Darcy Immerman, Senior Vice President, Strategy & Growth for NORESCO, said before she left for the conference, she was quoted a 41 month wait time for a transformer.

Hearing this, one audience member said to another “that’s a pretty good time for me.”

The continued growth and impact of renewable energy, as well as electric vehicle and fleet adoption, are conspiring to create some engineering headaches that grow with the speed of their adoption. In one session, scientists with the Pacific Northwest National Laboratory spelled it out: North America’s grids are going to have to gain the ability to store massive amounts of electricity.

Jeremy Twitchell, an energy research analyst at PNNL and a leader for its energy storage program, said long-duration energy storage, which is usually defined at longer than 12 hours of storage, will be needed in the hundreds of gigawatts.

We currently have less than 40 MW capacity, which is mostly tied up in pumped-storage hydropower — a technology limited by geology and location. The shortfall between what we have and what we need is so steep that utilities won’t be able to issue flex warnings or invest in energy efficiency enough to overcome it, nor can enough power plants be built in a short enough time. However, Twitchell said he remains optimistic.

“We will absolutely see long-duration energy storage. It’s not just something that would be nice to have. We will have it because we need it, and the technology is there,” Twitchell said.

Most battery energy storage today is lithium ion, which is a technology he said was developed for consumer electronics like cell phones and children’s toys. LDES lacks a major market driver outside of the electric power industry because only this industry is looking for a battery that can store huge amounts of power at low density in a large and heavy form factor. So, lithium ion remains the largest market share of battery storage because the market and regulators incentivize the qualities it has.

Another developing T&D technology brought up frequently at IEEE was SF6-free distribution and transmission gear. The California Air Resources Board has regulated sulfur hexafluoride emissions since 2011, including from switchgear, and the state is considering phasing out the powerful greenhouse gas’ use in gas-insulated equipment starting next year. The phase-out would require equipment owners to obtain an exemption to use any equipment that uses SF6, so this may explain why people in California were discussing it.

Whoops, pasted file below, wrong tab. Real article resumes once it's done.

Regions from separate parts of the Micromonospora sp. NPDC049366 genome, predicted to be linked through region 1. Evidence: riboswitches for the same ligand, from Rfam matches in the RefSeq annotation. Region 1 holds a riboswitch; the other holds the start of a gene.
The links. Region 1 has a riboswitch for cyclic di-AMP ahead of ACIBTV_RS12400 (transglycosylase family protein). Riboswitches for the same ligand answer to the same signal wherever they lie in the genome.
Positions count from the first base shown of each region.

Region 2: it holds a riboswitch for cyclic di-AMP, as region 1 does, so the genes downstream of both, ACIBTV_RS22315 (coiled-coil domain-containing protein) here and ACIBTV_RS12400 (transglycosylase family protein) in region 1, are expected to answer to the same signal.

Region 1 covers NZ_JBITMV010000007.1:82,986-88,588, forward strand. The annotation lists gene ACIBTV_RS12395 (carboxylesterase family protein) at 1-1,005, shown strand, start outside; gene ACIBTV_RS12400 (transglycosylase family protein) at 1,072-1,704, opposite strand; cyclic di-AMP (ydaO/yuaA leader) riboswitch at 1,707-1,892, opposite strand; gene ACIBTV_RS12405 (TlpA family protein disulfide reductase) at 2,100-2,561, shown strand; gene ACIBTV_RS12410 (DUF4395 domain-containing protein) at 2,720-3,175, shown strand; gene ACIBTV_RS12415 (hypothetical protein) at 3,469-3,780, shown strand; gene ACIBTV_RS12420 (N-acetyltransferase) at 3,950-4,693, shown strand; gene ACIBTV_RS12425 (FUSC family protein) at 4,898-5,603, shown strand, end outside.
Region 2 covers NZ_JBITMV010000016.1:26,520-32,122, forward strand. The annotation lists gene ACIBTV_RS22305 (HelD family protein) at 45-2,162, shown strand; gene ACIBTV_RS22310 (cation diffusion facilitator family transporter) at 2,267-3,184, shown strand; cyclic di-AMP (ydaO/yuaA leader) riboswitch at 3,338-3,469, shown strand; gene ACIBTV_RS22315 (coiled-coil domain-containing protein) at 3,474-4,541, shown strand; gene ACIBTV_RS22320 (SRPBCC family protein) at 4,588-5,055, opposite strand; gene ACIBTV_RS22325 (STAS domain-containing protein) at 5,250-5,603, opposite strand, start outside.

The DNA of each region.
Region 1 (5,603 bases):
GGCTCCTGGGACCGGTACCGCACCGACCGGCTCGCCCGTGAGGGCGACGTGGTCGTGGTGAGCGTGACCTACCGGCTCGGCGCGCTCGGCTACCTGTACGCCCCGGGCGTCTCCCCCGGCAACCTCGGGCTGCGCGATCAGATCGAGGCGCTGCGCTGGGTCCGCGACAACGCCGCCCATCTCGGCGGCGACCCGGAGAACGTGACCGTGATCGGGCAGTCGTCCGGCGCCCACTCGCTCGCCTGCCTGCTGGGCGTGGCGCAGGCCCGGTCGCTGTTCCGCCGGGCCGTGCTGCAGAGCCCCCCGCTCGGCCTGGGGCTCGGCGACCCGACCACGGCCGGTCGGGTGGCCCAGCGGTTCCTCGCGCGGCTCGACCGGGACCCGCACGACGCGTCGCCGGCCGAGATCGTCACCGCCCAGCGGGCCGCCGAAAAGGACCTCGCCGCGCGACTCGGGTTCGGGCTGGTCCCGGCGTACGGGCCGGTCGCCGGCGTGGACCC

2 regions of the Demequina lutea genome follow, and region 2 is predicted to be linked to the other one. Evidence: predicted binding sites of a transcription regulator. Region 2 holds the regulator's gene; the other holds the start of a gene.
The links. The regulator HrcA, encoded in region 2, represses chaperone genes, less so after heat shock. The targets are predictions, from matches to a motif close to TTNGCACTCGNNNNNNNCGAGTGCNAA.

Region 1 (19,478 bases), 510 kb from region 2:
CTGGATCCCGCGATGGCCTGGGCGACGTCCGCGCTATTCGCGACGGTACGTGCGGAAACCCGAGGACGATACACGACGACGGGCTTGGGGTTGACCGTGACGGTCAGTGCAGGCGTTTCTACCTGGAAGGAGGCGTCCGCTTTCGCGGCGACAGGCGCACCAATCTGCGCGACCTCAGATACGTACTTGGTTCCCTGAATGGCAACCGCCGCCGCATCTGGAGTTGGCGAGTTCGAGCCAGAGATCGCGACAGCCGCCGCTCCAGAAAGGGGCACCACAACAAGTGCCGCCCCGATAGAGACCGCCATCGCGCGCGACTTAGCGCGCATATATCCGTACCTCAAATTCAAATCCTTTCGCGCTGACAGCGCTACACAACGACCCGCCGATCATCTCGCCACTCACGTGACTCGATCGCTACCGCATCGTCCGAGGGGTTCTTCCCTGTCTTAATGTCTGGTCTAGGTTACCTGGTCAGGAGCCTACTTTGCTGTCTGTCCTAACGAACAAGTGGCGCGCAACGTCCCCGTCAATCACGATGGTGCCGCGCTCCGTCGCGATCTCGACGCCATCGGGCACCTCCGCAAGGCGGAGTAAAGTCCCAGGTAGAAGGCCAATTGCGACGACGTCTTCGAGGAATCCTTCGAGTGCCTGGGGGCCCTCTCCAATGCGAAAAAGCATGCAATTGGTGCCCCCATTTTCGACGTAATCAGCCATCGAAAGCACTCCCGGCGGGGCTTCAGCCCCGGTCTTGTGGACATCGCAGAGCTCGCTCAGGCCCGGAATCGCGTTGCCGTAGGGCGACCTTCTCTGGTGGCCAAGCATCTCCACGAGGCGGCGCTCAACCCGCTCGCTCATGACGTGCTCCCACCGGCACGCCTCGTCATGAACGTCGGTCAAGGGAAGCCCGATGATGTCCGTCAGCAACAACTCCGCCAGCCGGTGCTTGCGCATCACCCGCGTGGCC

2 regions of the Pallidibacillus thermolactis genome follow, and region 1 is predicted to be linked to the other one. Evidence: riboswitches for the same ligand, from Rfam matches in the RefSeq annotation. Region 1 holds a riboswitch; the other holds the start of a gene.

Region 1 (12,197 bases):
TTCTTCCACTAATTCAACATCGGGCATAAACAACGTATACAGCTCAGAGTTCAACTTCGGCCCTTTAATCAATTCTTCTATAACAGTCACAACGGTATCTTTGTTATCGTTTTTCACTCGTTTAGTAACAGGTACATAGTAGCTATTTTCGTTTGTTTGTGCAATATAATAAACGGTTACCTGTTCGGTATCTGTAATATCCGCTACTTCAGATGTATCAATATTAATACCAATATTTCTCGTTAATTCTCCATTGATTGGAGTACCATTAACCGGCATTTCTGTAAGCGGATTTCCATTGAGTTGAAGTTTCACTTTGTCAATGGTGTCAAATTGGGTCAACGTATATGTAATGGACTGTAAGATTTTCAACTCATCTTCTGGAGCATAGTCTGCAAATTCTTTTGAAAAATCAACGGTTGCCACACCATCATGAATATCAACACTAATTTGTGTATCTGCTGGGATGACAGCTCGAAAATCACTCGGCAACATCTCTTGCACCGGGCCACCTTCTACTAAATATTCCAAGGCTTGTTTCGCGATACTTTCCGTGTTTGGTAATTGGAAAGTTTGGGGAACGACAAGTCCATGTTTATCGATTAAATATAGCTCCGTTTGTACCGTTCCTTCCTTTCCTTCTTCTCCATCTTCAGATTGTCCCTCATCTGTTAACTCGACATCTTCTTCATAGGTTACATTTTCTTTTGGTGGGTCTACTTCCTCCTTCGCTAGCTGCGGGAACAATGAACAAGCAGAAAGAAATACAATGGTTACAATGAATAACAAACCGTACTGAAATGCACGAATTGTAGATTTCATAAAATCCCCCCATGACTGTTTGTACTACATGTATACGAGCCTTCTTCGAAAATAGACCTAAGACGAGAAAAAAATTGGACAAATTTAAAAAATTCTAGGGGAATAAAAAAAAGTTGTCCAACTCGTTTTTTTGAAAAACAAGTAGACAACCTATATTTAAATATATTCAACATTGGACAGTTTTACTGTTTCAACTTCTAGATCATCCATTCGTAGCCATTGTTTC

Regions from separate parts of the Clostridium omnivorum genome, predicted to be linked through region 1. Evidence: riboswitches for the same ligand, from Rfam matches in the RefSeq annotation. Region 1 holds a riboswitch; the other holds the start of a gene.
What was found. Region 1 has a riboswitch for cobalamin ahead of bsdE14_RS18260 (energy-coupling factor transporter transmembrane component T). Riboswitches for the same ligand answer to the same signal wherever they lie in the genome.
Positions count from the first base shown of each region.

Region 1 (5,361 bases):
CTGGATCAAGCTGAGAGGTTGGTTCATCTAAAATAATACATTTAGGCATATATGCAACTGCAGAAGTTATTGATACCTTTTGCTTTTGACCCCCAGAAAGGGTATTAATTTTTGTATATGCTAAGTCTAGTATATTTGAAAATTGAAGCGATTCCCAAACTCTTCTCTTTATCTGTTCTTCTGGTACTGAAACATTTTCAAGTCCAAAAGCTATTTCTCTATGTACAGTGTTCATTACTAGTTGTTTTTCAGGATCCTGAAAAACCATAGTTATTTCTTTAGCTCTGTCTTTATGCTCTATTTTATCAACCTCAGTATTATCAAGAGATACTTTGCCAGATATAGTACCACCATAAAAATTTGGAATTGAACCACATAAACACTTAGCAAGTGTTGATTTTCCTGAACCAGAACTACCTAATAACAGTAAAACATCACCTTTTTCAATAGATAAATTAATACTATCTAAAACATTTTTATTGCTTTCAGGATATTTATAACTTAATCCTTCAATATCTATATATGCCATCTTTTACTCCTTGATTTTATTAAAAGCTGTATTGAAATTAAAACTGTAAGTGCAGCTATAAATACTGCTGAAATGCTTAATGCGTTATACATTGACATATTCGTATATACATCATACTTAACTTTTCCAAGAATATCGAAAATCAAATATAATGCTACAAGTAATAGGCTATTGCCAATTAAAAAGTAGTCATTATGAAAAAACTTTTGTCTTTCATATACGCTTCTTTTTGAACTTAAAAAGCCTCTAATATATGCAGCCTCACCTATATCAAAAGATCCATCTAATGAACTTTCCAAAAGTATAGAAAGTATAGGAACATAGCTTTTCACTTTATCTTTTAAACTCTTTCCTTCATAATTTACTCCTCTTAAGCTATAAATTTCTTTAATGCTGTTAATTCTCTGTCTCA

Some attendees and exhibitors told T&D World that SF6 is an excellent insulator, and as such, there are few technologies that can beat it. However, several manufacturing companies displayed their SF6-free switchgear and other machinery, including Schneider Electric, Eaton and G&W Electric.  

There were also several companies based internationally that were looking to expand into the North American T&D market. One of these was Jiangsu SHEMAR Power Co., which displayed massive HVDC transmission gear on the show floor, including monopole builds with a much smaller footprint than a conventional transmission pylon has.

About the Author

Jeff Postelwait | Senior Editor

Jeff Postelwait is a writer and editor with a background in newspapers and online editing who has been writing about the electric utility industry since 2008. Jeff is senior editor for T&D World magazine and sits on the advisory board of the T&D World Conference and Exhibition. Utility Products, Power Engineering, Powergrid International and Electric Light & Power are some of the other publications in which Jeff's work has been featured. Jeff received his degree in journalism news editing from Oklahoma State University and currently operates out of Oregon.